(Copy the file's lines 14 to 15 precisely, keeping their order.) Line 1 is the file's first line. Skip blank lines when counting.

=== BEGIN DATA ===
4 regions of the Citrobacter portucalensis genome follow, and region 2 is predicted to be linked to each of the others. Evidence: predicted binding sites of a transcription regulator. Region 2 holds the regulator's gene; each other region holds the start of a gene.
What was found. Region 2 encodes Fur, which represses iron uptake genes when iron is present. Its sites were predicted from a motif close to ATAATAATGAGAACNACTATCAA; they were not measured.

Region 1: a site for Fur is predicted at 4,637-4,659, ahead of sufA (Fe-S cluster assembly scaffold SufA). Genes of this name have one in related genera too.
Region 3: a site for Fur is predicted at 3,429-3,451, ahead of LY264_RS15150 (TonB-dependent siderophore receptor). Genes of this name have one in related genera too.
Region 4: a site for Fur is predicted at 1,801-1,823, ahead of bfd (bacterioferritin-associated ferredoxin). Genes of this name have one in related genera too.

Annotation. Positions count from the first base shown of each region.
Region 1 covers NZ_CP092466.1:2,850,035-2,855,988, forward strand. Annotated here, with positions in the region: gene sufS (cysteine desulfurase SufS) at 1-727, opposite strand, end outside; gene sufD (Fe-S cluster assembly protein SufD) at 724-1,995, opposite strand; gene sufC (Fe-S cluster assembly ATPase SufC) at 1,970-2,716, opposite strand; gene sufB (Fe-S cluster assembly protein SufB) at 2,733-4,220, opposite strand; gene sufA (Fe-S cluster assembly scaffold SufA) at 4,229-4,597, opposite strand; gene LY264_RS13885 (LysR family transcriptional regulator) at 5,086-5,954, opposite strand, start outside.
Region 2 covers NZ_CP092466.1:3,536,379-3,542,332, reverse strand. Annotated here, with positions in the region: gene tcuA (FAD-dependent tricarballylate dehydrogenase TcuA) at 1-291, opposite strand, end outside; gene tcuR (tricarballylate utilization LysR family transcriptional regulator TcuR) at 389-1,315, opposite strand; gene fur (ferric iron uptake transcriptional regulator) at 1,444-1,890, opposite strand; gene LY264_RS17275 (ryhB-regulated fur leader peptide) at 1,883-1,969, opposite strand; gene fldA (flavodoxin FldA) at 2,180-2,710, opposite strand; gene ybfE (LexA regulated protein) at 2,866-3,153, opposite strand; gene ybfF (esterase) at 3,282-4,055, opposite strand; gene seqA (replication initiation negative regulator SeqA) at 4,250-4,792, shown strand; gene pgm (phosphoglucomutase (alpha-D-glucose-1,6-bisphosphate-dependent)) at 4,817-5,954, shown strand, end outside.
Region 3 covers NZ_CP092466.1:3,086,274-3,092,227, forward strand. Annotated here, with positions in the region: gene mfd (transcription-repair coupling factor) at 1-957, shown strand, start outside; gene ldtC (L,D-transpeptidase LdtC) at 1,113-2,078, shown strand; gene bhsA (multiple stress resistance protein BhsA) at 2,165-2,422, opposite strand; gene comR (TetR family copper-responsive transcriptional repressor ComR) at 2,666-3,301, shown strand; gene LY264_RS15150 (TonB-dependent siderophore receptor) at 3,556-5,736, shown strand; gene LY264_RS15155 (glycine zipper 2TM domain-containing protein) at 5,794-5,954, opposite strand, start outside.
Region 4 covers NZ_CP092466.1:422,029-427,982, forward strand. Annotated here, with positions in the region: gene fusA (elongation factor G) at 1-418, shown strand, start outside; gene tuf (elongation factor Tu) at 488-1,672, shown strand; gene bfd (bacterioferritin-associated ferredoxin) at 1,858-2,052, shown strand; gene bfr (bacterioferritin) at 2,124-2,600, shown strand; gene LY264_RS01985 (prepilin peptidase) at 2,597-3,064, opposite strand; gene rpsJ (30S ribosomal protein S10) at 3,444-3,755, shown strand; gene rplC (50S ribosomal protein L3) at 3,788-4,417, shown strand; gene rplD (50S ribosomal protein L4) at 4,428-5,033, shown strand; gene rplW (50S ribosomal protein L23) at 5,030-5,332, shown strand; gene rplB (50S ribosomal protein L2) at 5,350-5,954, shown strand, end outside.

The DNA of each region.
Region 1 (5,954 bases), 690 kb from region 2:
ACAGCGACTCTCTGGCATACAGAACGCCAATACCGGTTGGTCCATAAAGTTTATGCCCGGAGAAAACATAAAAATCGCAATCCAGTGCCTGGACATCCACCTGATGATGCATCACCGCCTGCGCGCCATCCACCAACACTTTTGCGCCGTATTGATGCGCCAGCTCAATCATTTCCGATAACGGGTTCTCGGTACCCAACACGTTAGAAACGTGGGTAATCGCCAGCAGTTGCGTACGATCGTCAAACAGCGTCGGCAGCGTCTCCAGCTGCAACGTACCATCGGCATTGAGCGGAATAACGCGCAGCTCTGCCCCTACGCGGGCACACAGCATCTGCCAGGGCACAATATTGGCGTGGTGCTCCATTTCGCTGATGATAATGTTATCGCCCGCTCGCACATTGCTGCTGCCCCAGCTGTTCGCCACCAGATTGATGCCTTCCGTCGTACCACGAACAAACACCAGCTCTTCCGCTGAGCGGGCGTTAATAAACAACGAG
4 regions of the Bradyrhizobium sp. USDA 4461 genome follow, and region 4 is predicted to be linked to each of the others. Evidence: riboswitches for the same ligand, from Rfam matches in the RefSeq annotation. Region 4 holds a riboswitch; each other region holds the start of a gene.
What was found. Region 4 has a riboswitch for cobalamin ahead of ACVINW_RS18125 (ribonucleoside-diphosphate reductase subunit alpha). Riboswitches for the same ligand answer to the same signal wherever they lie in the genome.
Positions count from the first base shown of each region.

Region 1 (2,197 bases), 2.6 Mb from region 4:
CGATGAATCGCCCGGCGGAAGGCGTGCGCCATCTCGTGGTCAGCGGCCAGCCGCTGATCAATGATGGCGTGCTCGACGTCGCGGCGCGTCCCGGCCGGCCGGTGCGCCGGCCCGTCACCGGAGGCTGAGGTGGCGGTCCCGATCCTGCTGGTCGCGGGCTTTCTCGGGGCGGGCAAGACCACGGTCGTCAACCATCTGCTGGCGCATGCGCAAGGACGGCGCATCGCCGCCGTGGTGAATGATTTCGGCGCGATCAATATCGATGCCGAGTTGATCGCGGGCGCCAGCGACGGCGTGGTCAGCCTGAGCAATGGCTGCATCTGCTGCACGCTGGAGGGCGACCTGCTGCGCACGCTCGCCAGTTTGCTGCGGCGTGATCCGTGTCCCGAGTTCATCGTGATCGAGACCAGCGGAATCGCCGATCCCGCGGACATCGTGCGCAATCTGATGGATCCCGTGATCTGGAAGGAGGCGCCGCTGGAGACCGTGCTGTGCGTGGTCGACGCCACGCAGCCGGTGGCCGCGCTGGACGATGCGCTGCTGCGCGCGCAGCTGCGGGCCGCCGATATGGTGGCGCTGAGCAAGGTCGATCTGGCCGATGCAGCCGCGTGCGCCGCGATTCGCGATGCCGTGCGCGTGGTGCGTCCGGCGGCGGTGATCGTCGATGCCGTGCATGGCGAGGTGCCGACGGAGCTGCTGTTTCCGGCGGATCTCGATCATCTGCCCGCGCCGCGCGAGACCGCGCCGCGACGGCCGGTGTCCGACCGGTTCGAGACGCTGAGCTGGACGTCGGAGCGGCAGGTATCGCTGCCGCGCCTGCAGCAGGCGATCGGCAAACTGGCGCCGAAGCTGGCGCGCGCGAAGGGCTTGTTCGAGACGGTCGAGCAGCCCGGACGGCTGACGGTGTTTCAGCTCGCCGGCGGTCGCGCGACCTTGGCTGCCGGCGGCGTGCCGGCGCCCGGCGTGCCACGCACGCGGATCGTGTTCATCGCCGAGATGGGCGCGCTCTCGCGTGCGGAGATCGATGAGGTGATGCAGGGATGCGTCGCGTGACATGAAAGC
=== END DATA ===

4 regions of the Bradyrhizobium sp. USDA 4461 genome follow, and region 4 is predicted to be linked to each of the others. Evidence: riboswitches for the same ligand, from Rfam matches in the RefSeq annotation. Region 4 holds a riboswitch; each other region holds the start of a gene.
What was found. Region 4 has a riboswitch for cobalamin ahead of ACVINW_RS18125 (ribonucleoside-diphosphate reductase subunit alpha). Riboswitches for the same ligand answer to the same signal wherever they lie in the genome.